Portraiture and Critical REFLECTIONS on Being
This book examines how artists have dealt with Being and its representations through portraiture by tracing this history through key philosophical concepts. As a product of artistic introjection and client negotiation, the portrait, is a complex and conflictual ideological vehicle for claims about the representation of the ‘self’. The key argument of the work is that the relationship between portraiture and philosophy is not causally linked in any direct sense, since such a position would presuppose the subordination of art to philosophy. Yet, the relationship between dualism and artistic practice, is seen as an epistemologically active domain for artists. This enables us to understand portraiture’s active contribution to the question of Being through an analysis of the dualist and anti-dualist portrait (Rembrandt, Picasso, Warhol, and Conceptual Art).
The majority of literature on portraiture lacks a thorough philosophical analysis of the relations between the problems of identity, representation, the artist-as-representor and the construction of the self. In particular, there is a failure to identify the pictorial, cultural and theoretical complexities of the traditional honorific aspects of the portrait and different artistic methodologies. Indeed, scholars have a propensity to romanticize the humanist individualism inherent in this long history of the honorific (derived from dualism), particularly in canonic portrait practices such as those by Rembrandt and Picasso.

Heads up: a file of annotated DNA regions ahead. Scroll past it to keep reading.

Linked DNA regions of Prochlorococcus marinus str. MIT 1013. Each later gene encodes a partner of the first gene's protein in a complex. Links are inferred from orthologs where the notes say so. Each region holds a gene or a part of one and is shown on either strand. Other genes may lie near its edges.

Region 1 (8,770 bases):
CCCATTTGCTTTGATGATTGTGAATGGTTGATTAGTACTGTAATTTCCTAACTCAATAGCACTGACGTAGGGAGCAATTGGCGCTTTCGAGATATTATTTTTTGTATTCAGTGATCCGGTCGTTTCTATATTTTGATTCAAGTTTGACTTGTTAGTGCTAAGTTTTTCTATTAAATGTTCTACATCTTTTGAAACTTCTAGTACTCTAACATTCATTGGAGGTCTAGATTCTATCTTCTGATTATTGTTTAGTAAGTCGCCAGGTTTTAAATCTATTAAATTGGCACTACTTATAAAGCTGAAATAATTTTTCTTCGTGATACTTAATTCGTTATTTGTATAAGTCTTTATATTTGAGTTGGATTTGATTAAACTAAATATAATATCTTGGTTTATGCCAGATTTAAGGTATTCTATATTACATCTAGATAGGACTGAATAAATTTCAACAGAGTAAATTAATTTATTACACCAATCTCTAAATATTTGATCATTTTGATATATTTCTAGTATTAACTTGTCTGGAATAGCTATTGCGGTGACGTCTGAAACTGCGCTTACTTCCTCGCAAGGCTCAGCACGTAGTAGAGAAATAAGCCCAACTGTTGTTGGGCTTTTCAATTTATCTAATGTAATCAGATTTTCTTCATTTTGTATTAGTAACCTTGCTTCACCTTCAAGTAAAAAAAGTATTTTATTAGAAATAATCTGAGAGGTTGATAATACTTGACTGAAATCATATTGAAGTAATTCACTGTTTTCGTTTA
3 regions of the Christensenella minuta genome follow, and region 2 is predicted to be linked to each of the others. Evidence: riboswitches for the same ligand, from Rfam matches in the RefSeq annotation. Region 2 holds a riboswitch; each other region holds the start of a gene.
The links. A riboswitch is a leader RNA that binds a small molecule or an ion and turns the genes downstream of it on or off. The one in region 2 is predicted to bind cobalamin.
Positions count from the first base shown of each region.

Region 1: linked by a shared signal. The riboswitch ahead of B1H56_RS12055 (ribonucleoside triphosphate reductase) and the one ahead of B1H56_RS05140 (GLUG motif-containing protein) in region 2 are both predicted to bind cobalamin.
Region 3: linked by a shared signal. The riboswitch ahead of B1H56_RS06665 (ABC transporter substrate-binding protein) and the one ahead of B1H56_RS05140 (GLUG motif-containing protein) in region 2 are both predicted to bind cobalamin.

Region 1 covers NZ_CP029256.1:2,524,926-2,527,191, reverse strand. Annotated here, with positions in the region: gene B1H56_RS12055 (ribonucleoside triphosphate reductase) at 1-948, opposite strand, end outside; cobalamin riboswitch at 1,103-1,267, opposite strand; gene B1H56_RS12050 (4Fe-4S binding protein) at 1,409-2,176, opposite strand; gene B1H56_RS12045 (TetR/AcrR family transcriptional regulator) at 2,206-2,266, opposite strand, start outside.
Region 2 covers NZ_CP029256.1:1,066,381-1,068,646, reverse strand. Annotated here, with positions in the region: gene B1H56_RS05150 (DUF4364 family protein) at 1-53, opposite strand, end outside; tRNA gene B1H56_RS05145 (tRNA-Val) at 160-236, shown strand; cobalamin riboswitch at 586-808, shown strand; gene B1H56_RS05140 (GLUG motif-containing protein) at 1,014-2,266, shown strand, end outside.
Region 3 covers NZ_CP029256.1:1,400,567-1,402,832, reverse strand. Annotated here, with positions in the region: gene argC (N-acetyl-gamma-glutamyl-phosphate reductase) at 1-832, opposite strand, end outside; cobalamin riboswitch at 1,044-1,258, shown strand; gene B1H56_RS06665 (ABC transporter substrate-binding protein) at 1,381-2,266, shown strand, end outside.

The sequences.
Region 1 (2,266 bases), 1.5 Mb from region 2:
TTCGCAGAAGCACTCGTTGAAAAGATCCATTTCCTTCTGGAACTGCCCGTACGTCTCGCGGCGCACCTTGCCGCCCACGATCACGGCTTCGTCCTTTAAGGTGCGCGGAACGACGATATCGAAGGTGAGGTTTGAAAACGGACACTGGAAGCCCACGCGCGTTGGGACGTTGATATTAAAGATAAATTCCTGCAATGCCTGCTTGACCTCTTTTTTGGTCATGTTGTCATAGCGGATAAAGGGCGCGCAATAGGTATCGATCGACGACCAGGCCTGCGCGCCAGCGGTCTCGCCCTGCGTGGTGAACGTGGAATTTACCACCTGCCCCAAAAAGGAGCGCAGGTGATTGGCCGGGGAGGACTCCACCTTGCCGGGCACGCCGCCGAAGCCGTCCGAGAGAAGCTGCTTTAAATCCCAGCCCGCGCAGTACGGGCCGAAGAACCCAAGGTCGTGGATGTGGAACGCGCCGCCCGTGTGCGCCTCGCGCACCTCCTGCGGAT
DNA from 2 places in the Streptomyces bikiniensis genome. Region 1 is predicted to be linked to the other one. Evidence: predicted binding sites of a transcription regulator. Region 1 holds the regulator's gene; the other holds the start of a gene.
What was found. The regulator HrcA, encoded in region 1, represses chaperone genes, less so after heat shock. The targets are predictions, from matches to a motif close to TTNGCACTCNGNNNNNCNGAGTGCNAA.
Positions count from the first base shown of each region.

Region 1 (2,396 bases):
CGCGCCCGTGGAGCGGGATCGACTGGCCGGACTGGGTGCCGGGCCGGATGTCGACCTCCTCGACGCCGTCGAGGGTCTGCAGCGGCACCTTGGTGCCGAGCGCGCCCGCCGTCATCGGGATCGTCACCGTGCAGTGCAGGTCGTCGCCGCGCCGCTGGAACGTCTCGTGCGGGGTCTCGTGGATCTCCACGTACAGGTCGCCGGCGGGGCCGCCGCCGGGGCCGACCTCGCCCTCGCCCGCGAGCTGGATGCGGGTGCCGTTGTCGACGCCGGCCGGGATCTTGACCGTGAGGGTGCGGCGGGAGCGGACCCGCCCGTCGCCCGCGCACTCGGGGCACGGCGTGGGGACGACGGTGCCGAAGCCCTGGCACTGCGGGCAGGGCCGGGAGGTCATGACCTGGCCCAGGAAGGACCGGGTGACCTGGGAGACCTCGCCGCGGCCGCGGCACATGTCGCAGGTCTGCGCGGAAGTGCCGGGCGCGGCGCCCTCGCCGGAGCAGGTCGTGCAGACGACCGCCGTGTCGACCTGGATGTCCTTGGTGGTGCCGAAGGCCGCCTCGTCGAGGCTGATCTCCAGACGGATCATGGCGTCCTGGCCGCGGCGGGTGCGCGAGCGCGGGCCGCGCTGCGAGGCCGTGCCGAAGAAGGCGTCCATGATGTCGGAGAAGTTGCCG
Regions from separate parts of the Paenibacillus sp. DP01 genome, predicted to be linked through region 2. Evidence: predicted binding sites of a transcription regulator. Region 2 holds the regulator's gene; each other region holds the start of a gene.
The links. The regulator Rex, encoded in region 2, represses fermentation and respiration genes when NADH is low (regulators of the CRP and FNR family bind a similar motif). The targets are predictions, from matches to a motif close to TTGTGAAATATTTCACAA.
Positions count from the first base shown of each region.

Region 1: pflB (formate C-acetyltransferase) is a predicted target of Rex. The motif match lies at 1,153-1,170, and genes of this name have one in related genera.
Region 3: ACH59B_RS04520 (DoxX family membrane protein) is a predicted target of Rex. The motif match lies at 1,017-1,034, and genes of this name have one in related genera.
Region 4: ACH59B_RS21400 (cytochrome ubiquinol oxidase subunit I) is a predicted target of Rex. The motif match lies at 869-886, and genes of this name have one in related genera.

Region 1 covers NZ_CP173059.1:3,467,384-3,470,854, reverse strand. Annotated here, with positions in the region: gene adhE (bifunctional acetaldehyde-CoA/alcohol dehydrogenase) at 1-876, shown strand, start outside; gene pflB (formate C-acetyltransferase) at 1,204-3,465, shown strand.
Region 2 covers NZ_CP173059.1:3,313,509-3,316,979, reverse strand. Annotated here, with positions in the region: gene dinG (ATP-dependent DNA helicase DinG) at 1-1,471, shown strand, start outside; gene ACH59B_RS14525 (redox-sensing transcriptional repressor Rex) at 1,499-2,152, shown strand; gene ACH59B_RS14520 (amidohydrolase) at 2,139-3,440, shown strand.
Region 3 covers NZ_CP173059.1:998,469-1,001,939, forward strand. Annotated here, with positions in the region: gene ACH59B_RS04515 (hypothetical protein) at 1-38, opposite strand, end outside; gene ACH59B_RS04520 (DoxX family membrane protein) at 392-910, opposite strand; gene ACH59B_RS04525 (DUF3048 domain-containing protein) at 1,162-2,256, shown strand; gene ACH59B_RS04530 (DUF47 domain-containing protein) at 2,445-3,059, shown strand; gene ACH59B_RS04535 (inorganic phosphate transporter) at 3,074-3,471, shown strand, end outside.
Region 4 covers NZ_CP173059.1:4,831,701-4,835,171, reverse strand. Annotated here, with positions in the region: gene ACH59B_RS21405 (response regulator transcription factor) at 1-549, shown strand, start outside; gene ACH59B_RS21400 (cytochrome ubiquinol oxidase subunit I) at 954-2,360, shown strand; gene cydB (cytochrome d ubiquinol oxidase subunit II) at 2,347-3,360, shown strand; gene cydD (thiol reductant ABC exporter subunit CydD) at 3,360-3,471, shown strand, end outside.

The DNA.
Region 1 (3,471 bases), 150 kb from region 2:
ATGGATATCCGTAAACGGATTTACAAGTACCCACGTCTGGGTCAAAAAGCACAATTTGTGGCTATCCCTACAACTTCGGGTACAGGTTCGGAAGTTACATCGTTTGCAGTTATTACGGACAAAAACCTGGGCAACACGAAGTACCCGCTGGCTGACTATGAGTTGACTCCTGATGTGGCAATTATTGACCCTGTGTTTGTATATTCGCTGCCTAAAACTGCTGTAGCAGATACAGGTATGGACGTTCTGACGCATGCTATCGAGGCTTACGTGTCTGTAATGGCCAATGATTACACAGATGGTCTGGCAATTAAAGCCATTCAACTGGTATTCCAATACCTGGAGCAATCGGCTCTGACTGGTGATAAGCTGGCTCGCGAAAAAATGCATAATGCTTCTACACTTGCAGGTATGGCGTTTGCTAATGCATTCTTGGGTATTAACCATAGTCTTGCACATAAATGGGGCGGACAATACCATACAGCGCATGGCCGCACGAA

The history of portraiture is examined, firstly by looking at the philosophical presuppositions that underlie the claims for ‘expressiveness’ - Platonic and Cartesian dualist thinking – and then secondly, by assessing various anti-dualist positions proposed by philosophers, Derek Parfit, Gilbert Ryle, Charles Taylor, John Searle, W. Teed Rockwell, in order to define the possibility of a non-dualist portraiture. The following chapters focus on the way key artists (such as Andy Warhol, Mary Kelly, Gerhard Richter and Art & Language) have questioned dualist portraiture’s humanist emphasis on the honorific and the face/self.